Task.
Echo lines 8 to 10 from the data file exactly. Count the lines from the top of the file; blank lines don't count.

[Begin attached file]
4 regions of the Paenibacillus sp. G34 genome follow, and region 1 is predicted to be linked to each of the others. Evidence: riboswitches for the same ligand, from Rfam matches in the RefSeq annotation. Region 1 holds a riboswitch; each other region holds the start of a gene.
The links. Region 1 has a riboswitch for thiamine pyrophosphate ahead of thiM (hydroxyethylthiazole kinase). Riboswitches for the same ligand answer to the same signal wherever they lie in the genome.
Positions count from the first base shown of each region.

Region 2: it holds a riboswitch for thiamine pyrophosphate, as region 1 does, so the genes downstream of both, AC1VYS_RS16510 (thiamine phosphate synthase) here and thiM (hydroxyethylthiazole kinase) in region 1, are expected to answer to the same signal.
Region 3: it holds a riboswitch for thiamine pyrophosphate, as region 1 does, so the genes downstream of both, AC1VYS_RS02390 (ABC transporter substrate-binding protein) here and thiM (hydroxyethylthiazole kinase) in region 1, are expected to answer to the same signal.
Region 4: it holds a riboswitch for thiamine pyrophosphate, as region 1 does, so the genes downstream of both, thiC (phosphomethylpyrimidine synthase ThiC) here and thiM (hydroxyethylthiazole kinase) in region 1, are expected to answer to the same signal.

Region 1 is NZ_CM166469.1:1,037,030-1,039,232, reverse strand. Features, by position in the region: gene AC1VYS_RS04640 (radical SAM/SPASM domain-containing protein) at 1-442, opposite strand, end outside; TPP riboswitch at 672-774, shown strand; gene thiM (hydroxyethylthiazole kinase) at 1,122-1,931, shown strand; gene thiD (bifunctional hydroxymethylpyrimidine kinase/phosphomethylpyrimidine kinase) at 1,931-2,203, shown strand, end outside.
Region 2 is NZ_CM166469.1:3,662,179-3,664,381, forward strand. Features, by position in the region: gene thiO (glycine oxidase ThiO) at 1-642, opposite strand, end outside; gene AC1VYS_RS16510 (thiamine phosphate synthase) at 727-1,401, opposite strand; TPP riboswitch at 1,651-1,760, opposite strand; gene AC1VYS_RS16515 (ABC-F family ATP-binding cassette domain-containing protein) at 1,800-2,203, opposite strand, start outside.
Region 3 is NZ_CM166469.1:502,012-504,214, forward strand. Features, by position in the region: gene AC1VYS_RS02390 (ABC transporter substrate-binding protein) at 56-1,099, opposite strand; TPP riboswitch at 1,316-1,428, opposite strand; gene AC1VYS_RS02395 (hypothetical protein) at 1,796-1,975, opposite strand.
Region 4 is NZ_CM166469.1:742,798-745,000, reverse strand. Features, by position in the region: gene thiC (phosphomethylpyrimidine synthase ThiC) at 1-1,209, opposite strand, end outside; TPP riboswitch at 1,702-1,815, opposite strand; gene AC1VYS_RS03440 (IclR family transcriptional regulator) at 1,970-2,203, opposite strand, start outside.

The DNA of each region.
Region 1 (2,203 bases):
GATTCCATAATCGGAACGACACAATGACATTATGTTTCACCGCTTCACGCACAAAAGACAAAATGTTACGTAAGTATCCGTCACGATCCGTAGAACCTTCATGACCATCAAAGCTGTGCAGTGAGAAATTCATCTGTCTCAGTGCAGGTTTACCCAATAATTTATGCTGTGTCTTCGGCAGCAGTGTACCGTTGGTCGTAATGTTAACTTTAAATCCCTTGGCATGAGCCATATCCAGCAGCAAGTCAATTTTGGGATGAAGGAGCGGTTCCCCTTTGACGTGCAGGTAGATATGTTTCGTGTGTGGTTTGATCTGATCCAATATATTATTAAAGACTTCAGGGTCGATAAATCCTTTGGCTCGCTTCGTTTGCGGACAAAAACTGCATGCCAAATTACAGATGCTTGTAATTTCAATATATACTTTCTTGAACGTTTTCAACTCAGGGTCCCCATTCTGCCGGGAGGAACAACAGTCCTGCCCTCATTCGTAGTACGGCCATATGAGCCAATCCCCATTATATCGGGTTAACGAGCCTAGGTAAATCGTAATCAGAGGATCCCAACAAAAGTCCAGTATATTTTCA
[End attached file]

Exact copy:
Region 2 is NZ_CM166469.1:3,662,179-3,664,381, forward strand. Features, by position in the region: gene thiO (glycine oxidase ThiO) at 1-642, opposite strand, end outside; gene AC1VYS_RS16510 (thiamine phosphate synthase) at 727-1,401, opposite strand; TPP riboswitch at 1,651-1,760, opposite strand; gene AC1VYS_RS16515 (ABC-F family ATP-binding cassette domain-containing protein) at 1,800-2,203, opposite strand, start outside.
Region 3 is NZ_CM166469.1:502,012-504,214, forward strand. Features, by position in the region: gene AC1VYS_RS02390 (ABC transporter substrate-binding protein) at 56-1,099, opposite strand; TPP riboswitch at 1,316-1,428, opposite strand; gene AC1VYS_RS02395 (hypothetical protein) at 1,796-1,975, opposite strand.
Region 4 is NZ_CM166469.1:742,798-745,000, reverse strand. Features, by position in the region: gene thiC (phosphomethylpyrimidine synthase ThiC) at 1-1,209, opposite strand, end outside; TPP riboswitch at 1,702-1,815, opposite strand; gene AC1VYS_RS03440 (IclR family transcriptional regulator) at 1,970-2,203, opposite strand, start outside.